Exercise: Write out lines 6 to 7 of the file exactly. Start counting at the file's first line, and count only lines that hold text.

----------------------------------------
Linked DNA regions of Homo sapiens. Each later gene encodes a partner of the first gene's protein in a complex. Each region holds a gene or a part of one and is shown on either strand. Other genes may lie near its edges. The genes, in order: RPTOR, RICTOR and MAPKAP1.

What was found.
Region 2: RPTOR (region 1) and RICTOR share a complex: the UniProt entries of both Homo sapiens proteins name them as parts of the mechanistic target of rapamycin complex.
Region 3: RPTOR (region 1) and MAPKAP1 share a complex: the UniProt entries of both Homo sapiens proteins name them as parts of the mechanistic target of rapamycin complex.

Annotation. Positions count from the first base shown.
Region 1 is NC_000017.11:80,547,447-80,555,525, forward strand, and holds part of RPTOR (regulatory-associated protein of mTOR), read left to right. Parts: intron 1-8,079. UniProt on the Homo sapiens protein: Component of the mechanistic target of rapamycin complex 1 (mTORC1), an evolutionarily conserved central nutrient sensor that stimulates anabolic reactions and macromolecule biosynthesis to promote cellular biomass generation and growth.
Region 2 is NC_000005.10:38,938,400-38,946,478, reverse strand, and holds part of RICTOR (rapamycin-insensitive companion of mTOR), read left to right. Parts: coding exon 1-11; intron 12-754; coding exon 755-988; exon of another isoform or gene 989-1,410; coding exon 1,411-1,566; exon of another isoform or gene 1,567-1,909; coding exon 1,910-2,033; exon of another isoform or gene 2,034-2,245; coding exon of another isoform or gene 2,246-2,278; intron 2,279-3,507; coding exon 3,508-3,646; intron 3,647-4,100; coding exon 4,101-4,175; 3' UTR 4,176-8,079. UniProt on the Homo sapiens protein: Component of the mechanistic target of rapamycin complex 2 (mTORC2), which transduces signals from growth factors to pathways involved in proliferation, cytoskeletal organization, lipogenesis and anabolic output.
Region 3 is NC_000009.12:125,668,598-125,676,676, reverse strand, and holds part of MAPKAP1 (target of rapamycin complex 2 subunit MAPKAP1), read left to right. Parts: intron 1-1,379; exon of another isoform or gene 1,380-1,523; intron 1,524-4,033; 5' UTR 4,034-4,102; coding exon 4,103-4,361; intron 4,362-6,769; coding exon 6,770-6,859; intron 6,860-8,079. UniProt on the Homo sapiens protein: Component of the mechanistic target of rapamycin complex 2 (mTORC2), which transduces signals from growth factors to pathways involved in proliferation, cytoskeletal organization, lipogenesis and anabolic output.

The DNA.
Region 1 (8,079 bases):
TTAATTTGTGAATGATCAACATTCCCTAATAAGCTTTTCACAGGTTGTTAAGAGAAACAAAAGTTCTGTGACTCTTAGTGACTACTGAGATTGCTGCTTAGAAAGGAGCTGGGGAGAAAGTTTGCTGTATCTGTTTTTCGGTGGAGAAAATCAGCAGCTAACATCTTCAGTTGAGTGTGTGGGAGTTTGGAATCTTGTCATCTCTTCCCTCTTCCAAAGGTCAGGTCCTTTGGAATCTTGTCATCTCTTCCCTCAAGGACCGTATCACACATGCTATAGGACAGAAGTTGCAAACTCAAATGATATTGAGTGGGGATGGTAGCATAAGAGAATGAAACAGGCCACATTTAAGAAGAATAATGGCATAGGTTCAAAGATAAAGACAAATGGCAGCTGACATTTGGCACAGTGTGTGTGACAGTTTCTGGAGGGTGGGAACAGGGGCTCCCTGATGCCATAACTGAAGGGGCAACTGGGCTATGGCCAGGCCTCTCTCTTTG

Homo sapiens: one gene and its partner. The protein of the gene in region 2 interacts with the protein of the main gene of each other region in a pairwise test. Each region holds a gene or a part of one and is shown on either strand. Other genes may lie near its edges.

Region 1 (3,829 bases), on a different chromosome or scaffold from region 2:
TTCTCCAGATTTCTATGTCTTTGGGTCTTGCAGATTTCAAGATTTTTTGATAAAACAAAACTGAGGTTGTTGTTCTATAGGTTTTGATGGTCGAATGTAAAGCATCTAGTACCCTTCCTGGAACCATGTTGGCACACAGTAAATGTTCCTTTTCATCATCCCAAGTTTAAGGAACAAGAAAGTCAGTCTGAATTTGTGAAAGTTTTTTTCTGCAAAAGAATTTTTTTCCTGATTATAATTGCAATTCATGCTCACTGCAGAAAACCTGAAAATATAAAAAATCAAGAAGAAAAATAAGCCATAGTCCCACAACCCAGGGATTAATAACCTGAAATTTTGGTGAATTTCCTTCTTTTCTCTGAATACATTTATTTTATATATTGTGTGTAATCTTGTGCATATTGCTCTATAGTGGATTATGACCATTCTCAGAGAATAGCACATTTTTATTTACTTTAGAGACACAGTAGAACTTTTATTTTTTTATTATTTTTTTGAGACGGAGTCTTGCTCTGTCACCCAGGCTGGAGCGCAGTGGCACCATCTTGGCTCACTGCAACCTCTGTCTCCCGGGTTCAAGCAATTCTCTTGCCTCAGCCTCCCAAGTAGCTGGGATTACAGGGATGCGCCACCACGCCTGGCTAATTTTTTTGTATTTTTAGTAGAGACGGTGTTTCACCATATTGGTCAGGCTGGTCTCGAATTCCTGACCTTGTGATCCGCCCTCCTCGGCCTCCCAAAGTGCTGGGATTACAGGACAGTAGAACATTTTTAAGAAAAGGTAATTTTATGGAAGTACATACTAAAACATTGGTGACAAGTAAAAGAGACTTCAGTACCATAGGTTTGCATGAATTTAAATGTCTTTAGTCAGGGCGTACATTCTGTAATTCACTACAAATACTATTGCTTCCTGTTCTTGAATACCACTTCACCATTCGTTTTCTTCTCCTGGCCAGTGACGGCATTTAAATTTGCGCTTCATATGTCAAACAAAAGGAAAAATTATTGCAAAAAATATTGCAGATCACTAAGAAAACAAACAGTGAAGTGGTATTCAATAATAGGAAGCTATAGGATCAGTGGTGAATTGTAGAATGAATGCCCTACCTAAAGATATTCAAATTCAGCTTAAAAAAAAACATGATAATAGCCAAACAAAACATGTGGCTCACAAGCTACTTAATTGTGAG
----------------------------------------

Region 1 is NC_000017.11:80,547,447-80,555,525, forward strand, and holds part of RPTOR (regulatory-associated protein of mTOR), read left to right. Parts: intron 1-8,079. UniProt on the Homo sapiens protein: Component of the mechanistic target of rapamycin complex 1 (mTORC1), an evolutionarily conserved central nutrient sensor that stimulates anabolic reactions and macromolecule biosynthesis to promote cellular biomass generation and growth.
Region 2 is NC_000005.10:38,938,400-38,946,478, reverse strand, and holds part of RICTOR (rapamycin-insensitive companion of mTOR), read left to right. Parts: coding exon 1-11; intron 12-754; coding exon 755-988; exon of another isoform or gene 989-1,410; coding exon 1,411-1,566; exon of another isoform or gene 1,567-1,909; coding exon 1,910-2,033; exon of another isoform or gene 2,034-2,245; coding exon of another isoform or gene 2,246-2,278; intron 2,279-3,507; coding exon 3,508-3,646; intron 3,647-4,100; coding exon 4,101-4,175; 3' UTR 4,176-8,079. UniProt on the Homo sapiens protein: Component of the mechanistic target of rapamycin complex 2 (mTORC2), which transduces signals from growth factors to pathways involved in proliferation, cytoskeletal organization, lipogenesis and anabolic output.